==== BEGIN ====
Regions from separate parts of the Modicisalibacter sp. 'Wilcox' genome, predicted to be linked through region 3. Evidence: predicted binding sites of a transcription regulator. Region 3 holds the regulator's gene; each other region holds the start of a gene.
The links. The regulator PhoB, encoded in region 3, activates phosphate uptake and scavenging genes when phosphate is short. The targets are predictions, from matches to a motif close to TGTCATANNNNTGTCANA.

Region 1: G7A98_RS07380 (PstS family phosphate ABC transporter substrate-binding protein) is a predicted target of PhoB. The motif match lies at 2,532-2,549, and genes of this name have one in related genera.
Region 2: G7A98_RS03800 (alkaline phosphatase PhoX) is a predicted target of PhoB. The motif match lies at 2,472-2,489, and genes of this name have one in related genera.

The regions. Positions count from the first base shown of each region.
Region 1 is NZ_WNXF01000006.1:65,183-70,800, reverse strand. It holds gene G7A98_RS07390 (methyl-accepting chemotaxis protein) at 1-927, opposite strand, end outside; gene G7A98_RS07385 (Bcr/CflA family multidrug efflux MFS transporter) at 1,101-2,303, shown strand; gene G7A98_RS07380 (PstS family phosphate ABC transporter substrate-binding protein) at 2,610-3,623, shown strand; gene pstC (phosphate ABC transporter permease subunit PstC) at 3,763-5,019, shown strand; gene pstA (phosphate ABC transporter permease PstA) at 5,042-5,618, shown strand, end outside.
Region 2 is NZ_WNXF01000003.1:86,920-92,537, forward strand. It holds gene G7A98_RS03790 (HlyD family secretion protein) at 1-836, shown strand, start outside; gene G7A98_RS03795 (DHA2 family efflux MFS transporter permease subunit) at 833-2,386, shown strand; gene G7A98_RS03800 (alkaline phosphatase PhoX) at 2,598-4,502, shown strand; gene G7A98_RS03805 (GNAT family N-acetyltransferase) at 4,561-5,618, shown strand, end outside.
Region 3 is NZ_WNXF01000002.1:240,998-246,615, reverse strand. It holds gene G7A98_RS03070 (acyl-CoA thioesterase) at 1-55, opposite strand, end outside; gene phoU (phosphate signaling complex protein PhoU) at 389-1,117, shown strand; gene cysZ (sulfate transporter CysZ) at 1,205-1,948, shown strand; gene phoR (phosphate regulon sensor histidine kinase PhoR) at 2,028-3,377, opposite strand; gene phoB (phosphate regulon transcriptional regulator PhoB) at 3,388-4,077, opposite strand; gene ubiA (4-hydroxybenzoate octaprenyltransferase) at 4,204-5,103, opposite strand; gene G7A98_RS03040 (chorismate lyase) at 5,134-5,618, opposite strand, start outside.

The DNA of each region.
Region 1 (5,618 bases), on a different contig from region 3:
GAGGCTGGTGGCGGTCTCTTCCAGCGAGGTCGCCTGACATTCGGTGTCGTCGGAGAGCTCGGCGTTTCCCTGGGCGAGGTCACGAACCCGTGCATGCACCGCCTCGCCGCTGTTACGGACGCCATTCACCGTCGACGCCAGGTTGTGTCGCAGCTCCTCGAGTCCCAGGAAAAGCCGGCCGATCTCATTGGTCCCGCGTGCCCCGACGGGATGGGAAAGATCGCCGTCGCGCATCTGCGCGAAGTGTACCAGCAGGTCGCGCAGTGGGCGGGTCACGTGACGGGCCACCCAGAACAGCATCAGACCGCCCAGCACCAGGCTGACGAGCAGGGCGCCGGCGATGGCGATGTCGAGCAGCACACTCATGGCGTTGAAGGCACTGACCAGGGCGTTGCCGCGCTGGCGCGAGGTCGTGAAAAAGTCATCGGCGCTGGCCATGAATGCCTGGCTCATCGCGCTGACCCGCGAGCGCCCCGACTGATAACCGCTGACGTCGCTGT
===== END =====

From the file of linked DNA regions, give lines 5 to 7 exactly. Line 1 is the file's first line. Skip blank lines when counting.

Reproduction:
The regions. Positions count from the first base shown of each region.
Region 1 is NZ_WNXF01000006.1:65,183-70,800, reverse strand. It holds gene G7A98_RS07390 (methyl-accepting chemotaxis protein) at 1-927, opposite strand, end outside; gene G7A98_RS07385 (Bcr/CflA family multidrug efflux MFS transporter) at 1,101-2,303, shown strand; gene G7A98_RS07380 (PstS family phosphate ABC transporter substrate-binding protein) at 2,610-3,623, shown strand; gene pstC (phosphate ABC transporter permease subunit PstC) at 3,763-5,019, shown strand; gene pstA (phosphate ABC transporter permease PstA) at 5,042-5,618, shown strand, end outside.
Region 2 is NZ_WNXF01000003.1:86,920-92,537, forward strand. It holds gene G7A98_RS03790 (HlyD family secretion protein) at 1-836, shown strand, start outside; gene G7A98_RS03795 (DHA2 family efflux MFS transporter permease subunit) at 833-2,386, shown strand; gene G7A98_RS03800 (alkaline phosphatase PhoX) at 2,598-4,502, shown strand; gene G7A98_RS03805 (GNAT family N-acetyltransferase) at 4,561-5,618, shown strand, end outside.